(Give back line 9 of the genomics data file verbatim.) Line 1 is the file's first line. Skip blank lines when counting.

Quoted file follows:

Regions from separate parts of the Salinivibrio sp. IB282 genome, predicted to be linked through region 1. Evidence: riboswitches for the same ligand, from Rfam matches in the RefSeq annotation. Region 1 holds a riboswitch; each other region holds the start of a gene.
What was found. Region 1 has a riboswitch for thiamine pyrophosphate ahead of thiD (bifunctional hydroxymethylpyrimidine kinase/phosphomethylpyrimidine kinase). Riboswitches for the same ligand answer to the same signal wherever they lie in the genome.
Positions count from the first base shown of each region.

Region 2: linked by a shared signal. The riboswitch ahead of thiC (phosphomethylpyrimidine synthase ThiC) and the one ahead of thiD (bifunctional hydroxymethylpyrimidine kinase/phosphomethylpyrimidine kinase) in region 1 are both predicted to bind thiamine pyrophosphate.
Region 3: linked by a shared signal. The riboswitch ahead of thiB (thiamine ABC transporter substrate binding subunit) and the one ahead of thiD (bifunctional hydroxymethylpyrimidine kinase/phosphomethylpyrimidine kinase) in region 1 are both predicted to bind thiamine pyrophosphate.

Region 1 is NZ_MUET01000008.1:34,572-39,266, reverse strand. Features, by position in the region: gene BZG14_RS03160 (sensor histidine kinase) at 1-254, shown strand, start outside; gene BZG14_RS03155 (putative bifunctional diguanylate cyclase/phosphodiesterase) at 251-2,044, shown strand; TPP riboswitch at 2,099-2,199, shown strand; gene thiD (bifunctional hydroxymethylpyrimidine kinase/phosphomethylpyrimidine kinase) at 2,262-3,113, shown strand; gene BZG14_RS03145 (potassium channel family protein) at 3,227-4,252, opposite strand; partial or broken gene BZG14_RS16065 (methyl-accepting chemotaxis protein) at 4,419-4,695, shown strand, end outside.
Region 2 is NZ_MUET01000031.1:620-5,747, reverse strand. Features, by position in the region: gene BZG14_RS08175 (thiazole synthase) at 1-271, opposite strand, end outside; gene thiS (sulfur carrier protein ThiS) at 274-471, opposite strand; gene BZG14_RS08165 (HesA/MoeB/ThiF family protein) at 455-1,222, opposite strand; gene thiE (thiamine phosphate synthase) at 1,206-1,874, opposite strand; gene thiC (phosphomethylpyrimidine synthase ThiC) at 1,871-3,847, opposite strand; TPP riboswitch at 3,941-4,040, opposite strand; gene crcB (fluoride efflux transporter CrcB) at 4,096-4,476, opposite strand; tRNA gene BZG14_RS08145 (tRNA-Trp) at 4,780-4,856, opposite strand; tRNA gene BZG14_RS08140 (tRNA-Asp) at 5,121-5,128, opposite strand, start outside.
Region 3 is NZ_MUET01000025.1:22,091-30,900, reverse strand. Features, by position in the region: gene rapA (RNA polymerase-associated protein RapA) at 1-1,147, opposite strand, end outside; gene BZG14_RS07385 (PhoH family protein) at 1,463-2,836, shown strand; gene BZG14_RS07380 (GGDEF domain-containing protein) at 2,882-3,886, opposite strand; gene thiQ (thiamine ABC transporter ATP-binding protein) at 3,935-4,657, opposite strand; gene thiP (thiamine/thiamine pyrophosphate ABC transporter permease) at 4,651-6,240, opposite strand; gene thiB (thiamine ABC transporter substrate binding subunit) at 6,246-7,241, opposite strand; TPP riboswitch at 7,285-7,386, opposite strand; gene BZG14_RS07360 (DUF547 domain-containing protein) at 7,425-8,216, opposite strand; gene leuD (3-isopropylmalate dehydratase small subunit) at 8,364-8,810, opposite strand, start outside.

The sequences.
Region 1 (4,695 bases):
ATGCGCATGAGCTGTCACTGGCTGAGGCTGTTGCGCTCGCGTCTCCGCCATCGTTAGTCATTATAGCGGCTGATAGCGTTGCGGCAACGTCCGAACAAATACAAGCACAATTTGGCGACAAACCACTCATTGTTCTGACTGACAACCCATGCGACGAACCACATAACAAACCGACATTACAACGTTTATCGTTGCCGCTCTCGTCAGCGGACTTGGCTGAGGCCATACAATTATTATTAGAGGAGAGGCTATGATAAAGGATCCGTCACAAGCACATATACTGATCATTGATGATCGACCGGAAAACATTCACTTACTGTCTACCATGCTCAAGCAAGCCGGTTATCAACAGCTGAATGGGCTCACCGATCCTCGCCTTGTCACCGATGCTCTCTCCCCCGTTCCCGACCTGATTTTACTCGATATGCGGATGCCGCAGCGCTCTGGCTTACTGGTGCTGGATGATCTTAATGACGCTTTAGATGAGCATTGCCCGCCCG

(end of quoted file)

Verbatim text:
The sequences.